The whole world has been under shock and awe ever since the contested election of the President of Iran, Mahmoud Ahmadinejad, over his more
(relatively) progressive contender Mir Hossein Moravi. Images of the militia – bassidjis – beating protesters down to the ground and the very
mediatized murder of Nera, a young student who could not even be called an activist, has shed a light on a regime that was known as oppressive
and religiously fundamentalist, exposed a danger due to its nuclear arm chase, and a general source of unrest for all western diplomatics

If the detention center of Evin had also sent an electroshock wave through civil rights and human rights associations all over the world for its atrocious treatment of political prisoners, the recent suicide of a prison warden affiliated to the Kahrizak detention center is attracting the attention on one more facet of this obscure and backwards regime. Until then, Kahrizak was not at the forefront of human rights advocates, since it contained mostly criminals and those violating the staunch enforcement of Islamic law (prostitutes, juvenile delinquents, gamblers…), those called arazel-e obash, “scum”, not protected by the halo of political activism. Scared of seeing their work tainted by representing the interests of deliquents, the system implemented in Kahrizak was hardly documented. That was until 26 years old Ramin Pool Andarjani, one of the prison’s doctors, committed suicide.

An aerial view of the Kahrizak prison site

Was it suicide, as the authorities claimed, or homicide, a theory placed forward by the family of the deceased? One thing is for sure, the atrocities played upon the prisoners on a daily basis would take a toll on any human being. Supposedly the toughest detention center, closer to a concentration camp than a regular prison, the cruellest kapos were in charge. In Andarjani’s case, it was a just a question of bad luck: halfway through performing his military service duty, Kahrizak became his assignement.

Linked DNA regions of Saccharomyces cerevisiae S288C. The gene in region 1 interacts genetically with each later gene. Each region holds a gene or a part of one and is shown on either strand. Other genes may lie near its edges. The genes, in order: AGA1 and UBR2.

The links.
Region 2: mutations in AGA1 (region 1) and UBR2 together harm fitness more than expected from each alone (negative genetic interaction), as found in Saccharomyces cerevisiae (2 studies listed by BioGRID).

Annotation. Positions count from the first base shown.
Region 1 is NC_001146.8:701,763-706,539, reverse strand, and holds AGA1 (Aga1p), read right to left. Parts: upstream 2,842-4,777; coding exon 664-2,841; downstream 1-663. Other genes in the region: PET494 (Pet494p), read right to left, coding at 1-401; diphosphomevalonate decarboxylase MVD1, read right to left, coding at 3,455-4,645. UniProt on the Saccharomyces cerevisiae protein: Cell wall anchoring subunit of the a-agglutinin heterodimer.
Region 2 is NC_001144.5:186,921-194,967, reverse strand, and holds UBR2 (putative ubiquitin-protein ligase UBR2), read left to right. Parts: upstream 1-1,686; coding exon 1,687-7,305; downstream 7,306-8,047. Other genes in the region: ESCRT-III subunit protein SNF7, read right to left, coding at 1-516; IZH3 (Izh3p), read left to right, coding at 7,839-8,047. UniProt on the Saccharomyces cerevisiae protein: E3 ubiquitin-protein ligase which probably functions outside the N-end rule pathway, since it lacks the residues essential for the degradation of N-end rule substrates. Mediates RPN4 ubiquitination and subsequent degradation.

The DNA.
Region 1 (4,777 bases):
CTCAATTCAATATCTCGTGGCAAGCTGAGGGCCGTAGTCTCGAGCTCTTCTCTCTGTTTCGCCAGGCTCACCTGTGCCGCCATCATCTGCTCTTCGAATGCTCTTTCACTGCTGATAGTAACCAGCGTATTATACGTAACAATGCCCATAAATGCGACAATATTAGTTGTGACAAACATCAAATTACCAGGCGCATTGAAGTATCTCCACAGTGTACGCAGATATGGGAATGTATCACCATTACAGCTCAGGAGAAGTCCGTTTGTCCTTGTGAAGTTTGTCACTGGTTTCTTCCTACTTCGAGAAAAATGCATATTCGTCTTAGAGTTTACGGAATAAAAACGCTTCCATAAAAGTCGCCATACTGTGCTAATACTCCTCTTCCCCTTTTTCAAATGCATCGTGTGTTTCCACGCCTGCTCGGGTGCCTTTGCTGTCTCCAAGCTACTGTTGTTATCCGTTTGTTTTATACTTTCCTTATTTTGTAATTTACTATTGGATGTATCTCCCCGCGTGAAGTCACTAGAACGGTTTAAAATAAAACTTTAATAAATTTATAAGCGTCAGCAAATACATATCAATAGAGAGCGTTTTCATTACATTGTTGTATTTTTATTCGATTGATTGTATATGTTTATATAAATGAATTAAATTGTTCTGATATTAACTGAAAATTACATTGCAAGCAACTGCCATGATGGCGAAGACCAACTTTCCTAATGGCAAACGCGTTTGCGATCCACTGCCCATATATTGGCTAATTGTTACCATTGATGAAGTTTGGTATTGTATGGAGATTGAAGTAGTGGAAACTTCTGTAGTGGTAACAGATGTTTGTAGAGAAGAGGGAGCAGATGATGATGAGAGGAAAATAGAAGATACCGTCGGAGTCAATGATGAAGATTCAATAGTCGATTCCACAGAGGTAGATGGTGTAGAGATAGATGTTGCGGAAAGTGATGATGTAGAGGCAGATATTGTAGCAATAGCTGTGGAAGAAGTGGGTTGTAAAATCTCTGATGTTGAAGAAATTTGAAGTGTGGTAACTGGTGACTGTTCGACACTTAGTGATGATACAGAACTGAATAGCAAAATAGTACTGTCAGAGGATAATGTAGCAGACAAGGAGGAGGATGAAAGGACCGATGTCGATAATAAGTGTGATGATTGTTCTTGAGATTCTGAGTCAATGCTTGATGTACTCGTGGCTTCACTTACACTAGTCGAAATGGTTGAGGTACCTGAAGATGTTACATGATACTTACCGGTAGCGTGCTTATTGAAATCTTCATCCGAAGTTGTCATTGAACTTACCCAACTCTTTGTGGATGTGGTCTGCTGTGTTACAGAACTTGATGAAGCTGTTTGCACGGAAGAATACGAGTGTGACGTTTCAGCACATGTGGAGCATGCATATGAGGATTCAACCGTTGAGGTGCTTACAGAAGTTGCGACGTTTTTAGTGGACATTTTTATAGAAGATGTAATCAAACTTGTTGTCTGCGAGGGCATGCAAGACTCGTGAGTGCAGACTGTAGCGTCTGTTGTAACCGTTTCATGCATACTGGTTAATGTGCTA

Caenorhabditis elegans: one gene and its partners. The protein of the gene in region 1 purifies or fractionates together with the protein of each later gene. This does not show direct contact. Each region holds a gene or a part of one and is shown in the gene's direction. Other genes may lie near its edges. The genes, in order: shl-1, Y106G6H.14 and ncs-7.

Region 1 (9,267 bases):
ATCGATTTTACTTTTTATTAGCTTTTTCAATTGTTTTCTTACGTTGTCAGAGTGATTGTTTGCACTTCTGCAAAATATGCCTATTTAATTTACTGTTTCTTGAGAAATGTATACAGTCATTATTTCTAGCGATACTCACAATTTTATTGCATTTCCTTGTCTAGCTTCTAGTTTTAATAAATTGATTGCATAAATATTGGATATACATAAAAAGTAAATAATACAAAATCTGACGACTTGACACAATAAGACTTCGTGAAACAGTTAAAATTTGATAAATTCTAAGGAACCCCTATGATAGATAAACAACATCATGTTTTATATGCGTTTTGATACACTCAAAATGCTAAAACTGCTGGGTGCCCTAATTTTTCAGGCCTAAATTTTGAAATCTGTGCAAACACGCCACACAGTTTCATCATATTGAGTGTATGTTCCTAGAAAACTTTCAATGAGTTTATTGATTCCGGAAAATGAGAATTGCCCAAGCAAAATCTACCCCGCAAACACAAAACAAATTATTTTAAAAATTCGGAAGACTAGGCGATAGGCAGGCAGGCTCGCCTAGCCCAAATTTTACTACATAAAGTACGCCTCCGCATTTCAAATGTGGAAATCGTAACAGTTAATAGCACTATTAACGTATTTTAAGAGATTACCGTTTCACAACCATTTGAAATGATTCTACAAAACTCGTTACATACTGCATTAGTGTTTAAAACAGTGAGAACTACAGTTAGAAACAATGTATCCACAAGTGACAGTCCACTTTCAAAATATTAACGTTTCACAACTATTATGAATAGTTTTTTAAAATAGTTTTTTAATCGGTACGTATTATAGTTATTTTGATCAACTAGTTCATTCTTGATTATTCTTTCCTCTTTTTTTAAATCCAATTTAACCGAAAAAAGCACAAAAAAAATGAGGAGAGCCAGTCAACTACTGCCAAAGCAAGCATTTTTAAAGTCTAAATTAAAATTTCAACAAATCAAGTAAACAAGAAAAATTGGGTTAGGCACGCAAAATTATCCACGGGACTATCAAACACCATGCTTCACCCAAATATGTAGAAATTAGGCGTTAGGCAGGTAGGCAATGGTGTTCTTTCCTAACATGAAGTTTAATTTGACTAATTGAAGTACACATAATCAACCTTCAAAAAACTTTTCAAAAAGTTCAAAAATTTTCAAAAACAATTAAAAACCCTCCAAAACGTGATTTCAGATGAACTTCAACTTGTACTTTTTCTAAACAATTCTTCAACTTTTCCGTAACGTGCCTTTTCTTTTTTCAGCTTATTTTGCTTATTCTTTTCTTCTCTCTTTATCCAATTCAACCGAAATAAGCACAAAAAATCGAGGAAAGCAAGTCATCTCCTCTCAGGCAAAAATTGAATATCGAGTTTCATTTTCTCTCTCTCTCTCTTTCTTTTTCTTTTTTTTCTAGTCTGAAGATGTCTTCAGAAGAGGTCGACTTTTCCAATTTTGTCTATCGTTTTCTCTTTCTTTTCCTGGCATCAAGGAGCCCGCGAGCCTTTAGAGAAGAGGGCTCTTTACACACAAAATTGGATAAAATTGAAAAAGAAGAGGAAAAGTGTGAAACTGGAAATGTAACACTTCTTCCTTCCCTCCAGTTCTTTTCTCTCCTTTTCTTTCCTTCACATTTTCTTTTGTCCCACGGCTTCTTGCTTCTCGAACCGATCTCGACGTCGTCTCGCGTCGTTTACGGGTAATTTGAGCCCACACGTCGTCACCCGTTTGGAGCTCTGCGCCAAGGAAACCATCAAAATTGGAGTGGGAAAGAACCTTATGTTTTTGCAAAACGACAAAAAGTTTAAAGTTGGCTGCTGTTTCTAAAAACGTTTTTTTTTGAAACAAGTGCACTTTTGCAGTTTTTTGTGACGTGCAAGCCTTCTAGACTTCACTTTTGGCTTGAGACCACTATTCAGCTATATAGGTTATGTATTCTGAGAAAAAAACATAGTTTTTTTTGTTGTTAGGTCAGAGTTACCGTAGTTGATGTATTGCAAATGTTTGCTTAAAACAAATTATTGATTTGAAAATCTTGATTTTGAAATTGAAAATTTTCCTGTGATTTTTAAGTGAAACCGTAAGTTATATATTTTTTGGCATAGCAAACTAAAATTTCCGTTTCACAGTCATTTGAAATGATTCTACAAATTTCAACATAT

Yet Kahrizak has not just come to light. Iran is familiar with public executions and has never shyed away from proving the population they would go as far as necessary to keep the regime in order. In 1998, 19 “criminals” detained in Kahrizak were taken to Tehran and publicly executed, in front of television cameras. This was unprecedented in Iran where, even at the times of the Iraq war, the tendancy was to compromise with western countries and keep a low profile. Before Ahmadinejad’s arms race, Iran was barely a bleep on a radar compared to the other local hotspots such as Saddam Hussein’s Iraq and Yasser Arafat’s second Intifada in Palestine. The fate of Kahrizak’s detainees was collateral damage to the Islamic Revolution that destituted the Shah of Iran in 1983. Ever since, Ayatollah Khomeiny plays his own cards regardless of diplomatic and democratic rules. But during the Green Revolution, regular protesters, students, civilians, ordinary people with no record of political activism or disruption of social order were suddenly driven to Kahrizak and mixed with criminals, receiving the same treatment. Some kapos understood this as a way to teach the “soussouls” (daddy’s boys) a lesson in the difficulties and consequences of activism. It also exposed Kahrizak to a light it was never supposed to be brought to. Up to 76 people were shoved together in a container with no holes and fed rotting garbage.Over 200 of those new prisoners ended up in critical condition in the hospital.

Local journalist Babak Dad updated his blog with horrifying detailed information on the torture and rape inflicted to the detainees. It was
in during one of those sessions led by the kapos that the son of a renowned scientist who was yet close to the regime in place, Mohsen
Rolamini, died. As far as the authorities are concerned, the young man died of a “viral infection”. For journalists and former detainees, he
succombed to torture and ill-treatment. The doctor assigned to the prison surely knew all the sordid details attached to Kahrizak – and
took them with him to his grave.